The Cincinnatti-based consumer products conglomerate said it will recapitalize Duracell with about $1.8 billion in cash prior to handing over ownership of the business.
In exchange for the world's largest battery brand, P&G will receive Berkshire Hathaway's stake in the seller worth approximately $4.7 billion.
The transaction is expected to close in the second half of 2015.
The $3 billion valuation works out to be about 7 times the Ebitda Duracell is expected to generate in fiscal 2014, P&G said, which would be close to $430 million.
The household and personal care giant said the deal was structured to be "tax efficient."
P&G has been savvy in past years when it comes to minimizing taxes tied to culling its portfolio, with tax-free reverse Morris Trust spin-offs of Folgers coffee, Jif peanut butter and Crisco vegetable shortening and oil to Orville, Ohio-based jelly and jam maker J.M. Smucker Co. (SJM) in separate transactions, for example.
P&G also revealed on Thursday that it closed the sale of its interest in a battery joint venture based in China earlier in the week.
"We have the right strategic priorities, and we're making good progress against all elements," said A.G. Lafley, P&G's CEO, in a statement.
"We're clear-eyed about the challenges we face from external forces, like currencies. We will continue to accelerate and increase productivity savings, sharpen our strategies and strengthen our portfolio — all focused on delivering superior value to consumers and balanced growth and value creation for P&G shareowners," he said.
Industry sources have previously told The Deal that in addition to Duracell, the other large brand likely to be jettisoned by P&G is Braun, a name commonly associated with consumer and household electronics and appliances.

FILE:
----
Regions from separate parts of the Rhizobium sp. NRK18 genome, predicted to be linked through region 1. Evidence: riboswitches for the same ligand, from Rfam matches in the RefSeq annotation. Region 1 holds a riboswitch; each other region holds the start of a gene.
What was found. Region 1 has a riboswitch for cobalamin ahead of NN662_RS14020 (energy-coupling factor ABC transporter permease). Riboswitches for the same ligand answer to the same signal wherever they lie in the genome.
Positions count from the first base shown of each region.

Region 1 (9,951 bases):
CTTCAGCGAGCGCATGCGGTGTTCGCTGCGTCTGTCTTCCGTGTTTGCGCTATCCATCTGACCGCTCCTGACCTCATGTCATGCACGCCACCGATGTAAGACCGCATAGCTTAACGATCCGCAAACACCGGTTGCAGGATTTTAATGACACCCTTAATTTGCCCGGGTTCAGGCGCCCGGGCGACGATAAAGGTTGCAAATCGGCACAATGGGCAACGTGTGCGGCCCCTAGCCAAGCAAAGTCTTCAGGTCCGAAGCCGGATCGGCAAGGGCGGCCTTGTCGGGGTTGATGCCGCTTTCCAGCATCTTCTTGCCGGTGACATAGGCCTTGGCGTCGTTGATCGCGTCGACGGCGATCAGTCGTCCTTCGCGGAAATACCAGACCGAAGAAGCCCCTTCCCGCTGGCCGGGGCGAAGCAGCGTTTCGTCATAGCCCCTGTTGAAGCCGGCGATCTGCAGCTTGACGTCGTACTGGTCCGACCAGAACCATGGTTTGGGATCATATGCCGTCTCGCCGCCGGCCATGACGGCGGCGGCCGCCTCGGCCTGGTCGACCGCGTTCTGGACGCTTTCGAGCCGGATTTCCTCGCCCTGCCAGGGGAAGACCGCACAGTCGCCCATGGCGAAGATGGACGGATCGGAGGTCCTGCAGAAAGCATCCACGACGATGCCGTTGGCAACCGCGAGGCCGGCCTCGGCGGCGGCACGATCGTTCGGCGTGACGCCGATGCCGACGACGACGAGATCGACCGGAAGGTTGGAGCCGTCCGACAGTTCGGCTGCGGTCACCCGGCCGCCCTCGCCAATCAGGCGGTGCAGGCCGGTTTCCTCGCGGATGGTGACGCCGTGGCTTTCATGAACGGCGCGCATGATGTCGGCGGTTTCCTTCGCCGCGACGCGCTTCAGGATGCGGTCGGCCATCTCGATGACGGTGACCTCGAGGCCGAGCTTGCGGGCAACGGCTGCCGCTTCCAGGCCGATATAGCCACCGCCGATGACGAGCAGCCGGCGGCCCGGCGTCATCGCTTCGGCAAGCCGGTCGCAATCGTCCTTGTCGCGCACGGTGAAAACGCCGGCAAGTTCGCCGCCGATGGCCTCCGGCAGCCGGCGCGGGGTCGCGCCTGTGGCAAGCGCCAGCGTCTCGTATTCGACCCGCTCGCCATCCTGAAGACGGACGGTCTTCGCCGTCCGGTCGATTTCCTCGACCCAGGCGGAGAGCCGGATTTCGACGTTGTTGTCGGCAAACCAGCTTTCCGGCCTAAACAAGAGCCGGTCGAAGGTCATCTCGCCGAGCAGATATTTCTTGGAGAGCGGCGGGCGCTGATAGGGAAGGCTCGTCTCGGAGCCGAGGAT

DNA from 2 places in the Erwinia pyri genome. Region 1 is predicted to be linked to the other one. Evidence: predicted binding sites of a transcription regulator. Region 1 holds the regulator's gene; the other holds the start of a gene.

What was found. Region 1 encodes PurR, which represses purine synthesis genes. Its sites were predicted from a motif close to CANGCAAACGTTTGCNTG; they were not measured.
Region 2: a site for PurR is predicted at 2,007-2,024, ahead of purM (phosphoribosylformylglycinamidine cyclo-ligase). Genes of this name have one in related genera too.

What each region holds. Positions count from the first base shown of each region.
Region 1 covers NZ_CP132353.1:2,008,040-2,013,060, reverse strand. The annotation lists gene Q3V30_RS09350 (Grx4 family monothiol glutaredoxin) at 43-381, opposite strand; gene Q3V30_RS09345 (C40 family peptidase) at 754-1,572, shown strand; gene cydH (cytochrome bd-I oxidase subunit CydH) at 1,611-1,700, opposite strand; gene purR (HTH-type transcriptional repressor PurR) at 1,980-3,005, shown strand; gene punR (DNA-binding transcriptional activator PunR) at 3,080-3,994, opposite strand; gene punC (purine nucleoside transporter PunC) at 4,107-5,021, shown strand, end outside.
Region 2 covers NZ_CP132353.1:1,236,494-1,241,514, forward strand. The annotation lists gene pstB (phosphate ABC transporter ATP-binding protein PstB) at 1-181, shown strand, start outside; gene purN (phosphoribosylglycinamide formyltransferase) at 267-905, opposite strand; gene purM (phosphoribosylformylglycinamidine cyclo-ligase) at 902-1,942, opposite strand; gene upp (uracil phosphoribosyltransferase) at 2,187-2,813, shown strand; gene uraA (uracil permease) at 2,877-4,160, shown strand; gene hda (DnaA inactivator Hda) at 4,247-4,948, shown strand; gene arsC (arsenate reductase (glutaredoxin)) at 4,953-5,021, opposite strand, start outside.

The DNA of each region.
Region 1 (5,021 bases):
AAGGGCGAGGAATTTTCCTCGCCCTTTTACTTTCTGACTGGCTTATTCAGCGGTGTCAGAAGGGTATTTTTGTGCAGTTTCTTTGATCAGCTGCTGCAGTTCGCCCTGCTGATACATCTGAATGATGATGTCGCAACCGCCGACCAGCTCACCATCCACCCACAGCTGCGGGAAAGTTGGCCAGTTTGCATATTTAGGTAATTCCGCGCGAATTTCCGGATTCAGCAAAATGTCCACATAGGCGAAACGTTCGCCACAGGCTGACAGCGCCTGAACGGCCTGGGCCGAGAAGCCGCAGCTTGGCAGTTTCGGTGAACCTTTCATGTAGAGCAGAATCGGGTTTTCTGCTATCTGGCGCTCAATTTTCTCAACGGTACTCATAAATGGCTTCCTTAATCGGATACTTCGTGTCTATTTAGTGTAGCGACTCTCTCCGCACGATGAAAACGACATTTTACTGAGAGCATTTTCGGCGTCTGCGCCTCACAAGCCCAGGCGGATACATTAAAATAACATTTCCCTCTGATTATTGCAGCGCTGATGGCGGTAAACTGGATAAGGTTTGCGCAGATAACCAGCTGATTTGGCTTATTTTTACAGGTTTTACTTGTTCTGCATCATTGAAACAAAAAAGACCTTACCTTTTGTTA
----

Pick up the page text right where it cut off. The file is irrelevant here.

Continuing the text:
Likely acquirers for that business include Helen of Troy Ltd. (HELE) and Conair Corp., also makers of electronic appliances for the home, sources have said.
Ancillary laundry and soap brands that do not have the penetration of Procter & Gamble's flagship brands Tide, Pantene and Dawn are also said to be candidates, as well as the business of selling celebrity-branded perfumes.
Potential bidders have told The Deal that the consumer giant is running an unconventional auction process. Prospective suitors have to fill out applications, which include questions about the size of the business that they are most interested in bidding on and what they are willing to pay for it.
While private equity players are expected to be in the mix, don't count out strategic buyers, industry sources have said. Some of P&G's units will be difficult to separate out because they don't have their own infrastructure. As a result, whatever kind of entity buys them will need an existing infrastructure to support those brands.
Likely buyers may also include marketing and branding firms, which acquire the intellectual property or brand name and then license it out to manufacturers, collecting a royalty.
A Goldman, Sachs & Co. team including Alison Mass, Tim Ingrassia, Andre Kelleners, Andy Bowman and Steve Weiss provided financial advice to P&G.
A Jones Day team consisting of Bob Profusek, Peter Izanec, Tricia Eschbach-Hall, Tom Briggs and David Wales provided legal advice to the seller, while Cadwalader, Wickersham & Taft LLP's Linda Swartz provided P&G with tax counsel.
Berkshire Hathaway received legal advice from a Munger Tolles & Olson LLP team that included Mary Ann Todd, Robert Denham, Katherine Ku, Stephen Rose and David Goldman.